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A Trip Back in Time via The RS Data Library

Andrew Back
13
Open source (hardware and software!) advocate, Treasurer and Director of the Free and Open Source Silicon Foundation, organiser of Wuthering Bytes technology festival and founder of the Open Source Hardware User Group.

Comments

September 30, 2020 14:46

Thanks for all this warm, fuzzy nostalgia! I have happy memories of pouring over these pages to find components for my projects, back in the day – my final year project, in particular. There was something to be said for the tactile nature of the endeavour and it was also cathartic to jot down notes in the margins about components you used often - everything from ‘gotchas’ to watch out for, to what you thought of the build quality for a particular manufacturer.

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September 25, 2020 10:01

My first Saturday job was at a TV and radio shop probably in 1967 (I was 14). I had a bunch of valves to test on the Mullard tester kept for me to do. I still have a folder with some data sheets, but would have killed to get a complete set. Times have changed, but I still keep all my data sheets on the PC now. I build the MM5314 clock as well :-)

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September 22, 2020 15:48

Oh MAN that takes me back, I would have been about 10 years old when my dad gave me a pile of the RS datasheets to look at. One of the BIG annual treats for me was being allowed to go with him to the Leeds Electronics Exhibition - one of the reasons I went into EE - and to do my degree at Leeds.

Dad died 10 years ago. Thanks for reviving very happy memories.

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September 23, 2020 08:57

@Steveastrouk Thanks for sharing. It's interesting how certain things can evoke such strong memories. I used to also enjoy going to engineering exhibitions with my dad when I was young and it was pretty obvious I wasn't going to be placing any orders, but I always came out with a great big stack of catalogues, leaflets and pens etc. Certainly helped to fuel the interest!

September 22, 2020 15:48

I still have a set of the Data Library, Vols. 1-3 ca 1990 in my man-cave on Skopelos island.
Alastair Dick

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September 22, 2020 15:48

OK sonny

nice to hear from young whipersnappers like you

I started my account in 1969 at the trade counter in epworth street, city of london........

it was simply to enable purchase of jack plugs and microphone cable at a reasonable price (and sell on to my school mates at a nice profit)..... jack plugs at the few electronic and music shops, that were around, was £1 each whereas Radio Spares were 1s 9d over the counter (9p) but I bought higher quality gold flashed ones at 3s 9p and resold them at 10bob each.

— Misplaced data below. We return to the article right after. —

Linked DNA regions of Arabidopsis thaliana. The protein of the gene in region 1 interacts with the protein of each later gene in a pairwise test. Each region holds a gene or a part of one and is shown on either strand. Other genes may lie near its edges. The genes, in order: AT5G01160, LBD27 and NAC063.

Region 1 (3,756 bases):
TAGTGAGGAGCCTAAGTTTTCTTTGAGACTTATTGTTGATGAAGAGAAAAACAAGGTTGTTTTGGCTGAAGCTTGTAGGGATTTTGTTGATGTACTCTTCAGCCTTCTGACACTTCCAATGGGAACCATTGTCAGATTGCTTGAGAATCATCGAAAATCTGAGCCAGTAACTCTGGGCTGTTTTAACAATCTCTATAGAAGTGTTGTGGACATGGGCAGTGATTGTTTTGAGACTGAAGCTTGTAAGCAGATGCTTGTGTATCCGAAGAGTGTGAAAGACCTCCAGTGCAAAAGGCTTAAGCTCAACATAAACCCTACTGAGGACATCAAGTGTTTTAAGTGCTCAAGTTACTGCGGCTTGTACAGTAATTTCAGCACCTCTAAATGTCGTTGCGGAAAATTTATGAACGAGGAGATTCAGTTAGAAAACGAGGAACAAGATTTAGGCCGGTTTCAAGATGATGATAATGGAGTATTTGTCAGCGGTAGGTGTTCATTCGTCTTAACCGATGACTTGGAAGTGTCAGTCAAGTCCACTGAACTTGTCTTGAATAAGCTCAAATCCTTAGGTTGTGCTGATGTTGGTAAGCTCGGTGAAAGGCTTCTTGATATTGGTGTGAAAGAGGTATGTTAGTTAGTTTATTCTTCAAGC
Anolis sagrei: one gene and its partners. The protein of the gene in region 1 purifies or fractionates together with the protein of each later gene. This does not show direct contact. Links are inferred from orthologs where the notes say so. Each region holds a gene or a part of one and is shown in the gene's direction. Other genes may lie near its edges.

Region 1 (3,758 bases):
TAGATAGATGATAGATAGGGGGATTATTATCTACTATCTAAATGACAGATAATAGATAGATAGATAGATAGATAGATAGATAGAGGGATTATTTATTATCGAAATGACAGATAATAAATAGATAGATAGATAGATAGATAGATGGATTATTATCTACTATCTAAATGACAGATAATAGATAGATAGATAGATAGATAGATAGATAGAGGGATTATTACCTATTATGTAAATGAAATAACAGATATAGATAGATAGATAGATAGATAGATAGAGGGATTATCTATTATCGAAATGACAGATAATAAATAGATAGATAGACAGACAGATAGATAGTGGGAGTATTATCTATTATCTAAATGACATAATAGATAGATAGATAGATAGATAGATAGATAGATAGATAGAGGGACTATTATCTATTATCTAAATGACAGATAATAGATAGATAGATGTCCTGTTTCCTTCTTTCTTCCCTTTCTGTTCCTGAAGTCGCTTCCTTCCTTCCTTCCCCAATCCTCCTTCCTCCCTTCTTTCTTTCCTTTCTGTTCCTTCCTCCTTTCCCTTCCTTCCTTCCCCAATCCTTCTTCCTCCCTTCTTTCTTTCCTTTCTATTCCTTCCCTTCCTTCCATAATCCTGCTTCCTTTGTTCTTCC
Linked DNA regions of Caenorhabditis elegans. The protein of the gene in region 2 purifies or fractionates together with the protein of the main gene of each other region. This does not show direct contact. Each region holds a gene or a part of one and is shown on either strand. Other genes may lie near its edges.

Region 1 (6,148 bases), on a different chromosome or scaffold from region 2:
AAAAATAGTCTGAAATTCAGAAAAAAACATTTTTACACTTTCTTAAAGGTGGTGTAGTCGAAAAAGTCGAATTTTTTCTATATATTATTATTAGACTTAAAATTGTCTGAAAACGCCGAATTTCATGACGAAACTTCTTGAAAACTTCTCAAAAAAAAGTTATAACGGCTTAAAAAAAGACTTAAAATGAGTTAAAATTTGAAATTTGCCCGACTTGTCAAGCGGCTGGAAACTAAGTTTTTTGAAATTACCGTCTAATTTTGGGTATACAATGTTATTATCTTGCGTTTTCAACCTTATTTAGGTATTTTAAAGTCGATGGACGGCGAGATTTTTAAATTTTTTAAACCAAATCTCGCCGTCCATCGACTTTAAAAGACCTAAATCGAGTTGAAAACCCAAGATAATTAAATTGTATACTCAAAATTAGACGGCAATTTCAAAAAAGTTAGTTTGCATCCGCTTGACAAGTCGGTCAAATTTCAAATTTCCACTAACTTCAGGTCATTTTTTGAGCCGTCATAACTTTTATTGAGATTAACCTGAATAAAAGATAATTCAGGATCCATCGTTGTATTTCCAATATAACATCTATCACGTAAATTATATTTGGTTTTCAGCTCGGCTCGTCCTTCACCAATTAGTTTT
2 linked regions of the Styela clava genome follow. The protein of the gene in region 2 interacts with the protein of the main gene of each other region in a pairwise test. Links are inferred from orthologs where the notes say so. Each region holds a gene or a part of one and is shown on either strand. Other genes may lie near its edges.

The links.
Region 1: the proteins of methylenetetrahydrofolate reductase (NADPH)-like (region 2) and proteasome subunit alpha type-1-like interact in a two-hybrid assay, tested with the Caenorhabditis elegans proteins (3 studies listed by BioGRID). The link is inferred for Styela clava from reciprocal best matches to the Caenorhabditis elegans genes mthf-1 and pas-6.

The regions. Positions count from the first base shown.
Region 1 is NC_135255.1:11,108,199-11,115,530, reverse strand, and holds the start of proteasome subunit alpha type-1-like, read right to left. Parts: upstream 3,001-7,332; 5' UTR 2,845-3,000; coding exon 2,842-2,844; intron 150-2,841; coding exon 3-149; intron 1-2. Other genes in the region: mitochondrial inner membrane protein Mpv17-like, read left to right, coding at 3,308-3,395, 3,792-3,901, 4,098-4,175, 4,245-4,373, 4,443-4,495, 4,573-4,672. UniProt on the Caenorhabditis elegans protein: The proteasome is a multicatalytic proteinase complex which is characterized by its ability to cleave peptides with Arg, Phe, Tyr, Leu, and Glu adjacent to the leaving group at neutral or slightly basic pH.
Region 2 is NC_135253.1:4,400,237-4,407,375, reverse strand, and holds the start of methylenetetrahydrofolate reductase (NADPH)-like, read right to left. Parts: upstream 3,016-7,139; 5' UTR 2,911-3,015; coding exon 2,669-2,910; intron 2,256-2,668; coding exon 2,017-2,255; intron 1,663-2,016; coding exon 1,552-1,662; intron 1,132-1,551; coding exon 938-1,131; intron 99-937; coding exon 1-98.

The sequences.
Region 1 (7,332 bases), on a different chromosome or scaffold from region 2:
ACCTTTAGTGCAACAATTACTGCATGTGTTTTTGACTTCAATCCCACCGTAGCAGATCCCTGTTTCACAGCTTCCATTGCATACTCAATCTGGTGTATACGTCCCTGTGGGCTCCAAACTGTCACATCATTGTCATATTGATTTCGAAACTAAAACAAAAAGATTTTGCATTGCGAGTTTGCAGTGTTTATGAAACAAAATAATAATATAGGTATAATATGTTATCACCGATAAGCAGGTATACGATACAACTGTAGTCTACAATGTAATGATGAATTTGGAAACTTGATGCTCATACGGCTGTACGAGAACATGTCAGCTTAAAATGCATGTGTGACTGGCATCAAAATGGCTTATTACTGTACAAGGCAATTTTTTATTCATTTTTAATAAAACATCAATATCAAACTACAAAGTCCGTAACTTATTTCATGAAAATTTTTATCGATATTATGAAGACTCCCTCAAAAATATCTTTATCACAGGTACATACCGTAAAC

in those days you had to be a registered business at business registrations (gov dept)

I still use the datasheets as the best resource, especially for what are now old or obsolute parts (my first 741 ics were circular metal ones (I've still got a couple) at £1 each)

Until recently I still got phonecalls from my sparks son (at a theme park)..... dad... whats this component... or dad.. where can I get a replacement... (some theme park kit is very old)

I gave up getting the Datasheet update packs in the mid '80s but still have them all from issue 1 of the packs plus some singles from before the packs came into being.

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September 23, 2020 08:57

@malcolmsmill Issue 1! That has to be a rare collectors item :o)

September 22, 2020 15:48

Before the internet, don't forget the impact that the fax machine made to "rapid" access to datasheets. Modern engineers can be frustrated by next day delivery of samples but can't imagine that we only had next day delivery of data - if we were lucky!
Happy memories of adding and updating sheets in the RS Data Library.
And why, oh why, did I throw away those BBDs....

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September 22, 2020 15:48

I have a stash of these still squirreled away in my parent's house. Also loved when the high-end parts came in little cardboard boxes with a cut-out insert for the chip!

I think the cool oscillator you were thinking of could be: https://www.silicon-ark.co.uk/pxo-600-programmable-crystal-oscillator-by-statek

I have a couple and have used them in to drive a HP BCD dot-matrix display (with the appropriate logic gates) to make a neat little clock.

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September 23, 2020 08:56

@awordsworth That's the one!

September 22, 2020 15:48

Fantastic! It is no over-statement to say that the RS Data Library fueld my career.
You could flick through the data sheets just for inspiration - and indeed some great product ideas came from just browsing the data library.
Today's online stores and online repositories are great if you already know what you need - but not so great for just getting inspired.
However, csn you imagine what size it would need to be to cover today's catalogue!?!

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September 23, 2020 08:56

@SpiderKenny I suspect the Data Library would literally be a small library worth... But indeed, it was likewise a source of much inspiration and wonder as a young engineer just starting out.

September 22, 2020 15:48

I love this! I'm getting flashbacks...

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